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Humboldt-Universität zu Berlin - Lebenswissen­schaftliche Fakultät - Institut für Psychologie

Cultural factors that influence the perception of emotions

The evidence to date suggests that basic emotion expressions are by and large universally recognized. However, there is also evidence for cultural variation. This observation has let to the dialect theory of emotion by Elfenbein and colleagues. The present project investigates the sources of cultural differences and how they can be explained.
One plausible explanation is based in appraisal theory of emotion and proposes that emotion expressions do not represent a unitary phenomenon but are the cumulative result of underlying appraisals (Scherer, 1992; Smith & Scott, 1997). Scherer (1987) conceives of emotions as families. Thus, irritation, rage and anger would all be members of an anger family. Members of these families share central appraisals (such as goal obstruction for anger) but may differ with regard to other appraisals. He proposes that within a given culture a "modal" (in the sense of statistically most common) appraisal pattern will develop for each emotion as a function of the cultural constraints posed. As emotional facial expressions are a function of appraisal outcomes and because central appraisals are shared amongst member of the family, key recognizable elements of the expression are shared as well. Yet, the subtle differences in appraisals would result in subtly different expressions. From this perspective emotions would be expressed somewhat differently in different cultures because modal emotions are subtly different, but retain enough similarity to allow cross-cultural decoding. This notion is currently being followed up in two intercultural studies.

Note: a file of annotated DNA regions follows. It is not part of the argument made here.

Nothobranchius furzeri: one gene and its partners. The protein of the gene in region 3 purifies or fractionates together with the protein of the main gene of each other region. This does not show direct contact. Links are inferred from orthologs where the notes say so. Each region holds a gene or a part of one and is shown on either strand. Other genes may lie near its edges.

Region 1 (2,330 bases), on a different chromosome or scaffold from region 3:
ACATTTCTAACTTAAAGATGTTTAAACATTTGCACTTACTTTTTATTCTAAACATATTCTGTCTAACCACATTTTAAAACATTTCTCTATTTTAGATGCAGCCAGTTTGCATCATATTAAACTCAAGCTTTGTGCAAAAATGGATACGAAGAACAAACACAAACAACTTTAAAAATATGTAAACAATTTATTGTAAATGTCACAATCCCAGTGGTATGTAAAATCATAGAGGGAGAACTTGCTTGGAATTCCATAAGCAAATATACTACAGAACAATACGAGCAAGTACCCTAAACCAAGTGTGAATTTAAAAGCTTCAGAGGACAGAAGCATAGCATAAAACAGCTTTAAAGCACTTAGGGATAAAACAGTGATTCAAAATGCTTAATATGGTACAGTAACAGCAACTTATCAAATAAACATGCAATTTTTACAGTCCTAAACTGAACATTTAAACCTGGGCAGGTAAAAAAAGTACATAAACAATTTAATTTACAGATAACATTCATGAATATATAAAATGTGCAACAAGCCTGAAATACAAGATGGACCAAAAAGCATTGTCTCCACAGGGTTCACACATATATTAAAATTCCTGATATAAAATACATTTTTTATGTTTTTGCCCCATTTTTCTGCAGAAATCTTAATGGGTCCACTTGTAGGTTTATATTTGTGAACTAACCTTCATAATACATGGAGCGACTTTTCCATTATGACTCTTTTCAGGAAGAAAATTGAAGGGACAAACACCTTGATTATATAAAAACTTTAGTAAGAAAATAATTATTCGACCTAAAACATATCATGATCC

Thibault, P., Gosselin, P., Brunel, M.-L., Hess, U. (2009). Children's and adolescents' perception of the authenticity of smiles. Journal of Experimental Child Psychology, 102, 360-367.
Elfenbein, H. A., Beaupré, M. G., Levesque, M., & Hess, U. (2007). Toward a dialect theory: Cultural differences in expressing and recognizing facial expressions. Emotion, 7, 131-146.
Thibault, P., Bourgeois, P., & Hess, U. (2006). The effect of group-identification on emotion recognition: The case of cats and basketball players. Journal of Experimental Social Psychology, 42, 676-683.
Beaupré, M. G. & Hess, U. (2006). An in-group advantage for confidence in emotion recognition judgments: the moderating effect of familiarity with the expressions of out-group members. Personality and Social Psychology Bulletin, 32, 16-26.
Beaupré, M. G. & Hess, U. (2005). Cross-cultural emotion recognition among Canadian ethnic groups. Journal of Cross-Cultural Psychology, 26, 355-370.
Beaupré, M.G, & Hess, U. (2003). In my mind, we all smile: A case of in-group favoritism. Journal of Experimental Social Psychology, 39, 371-377.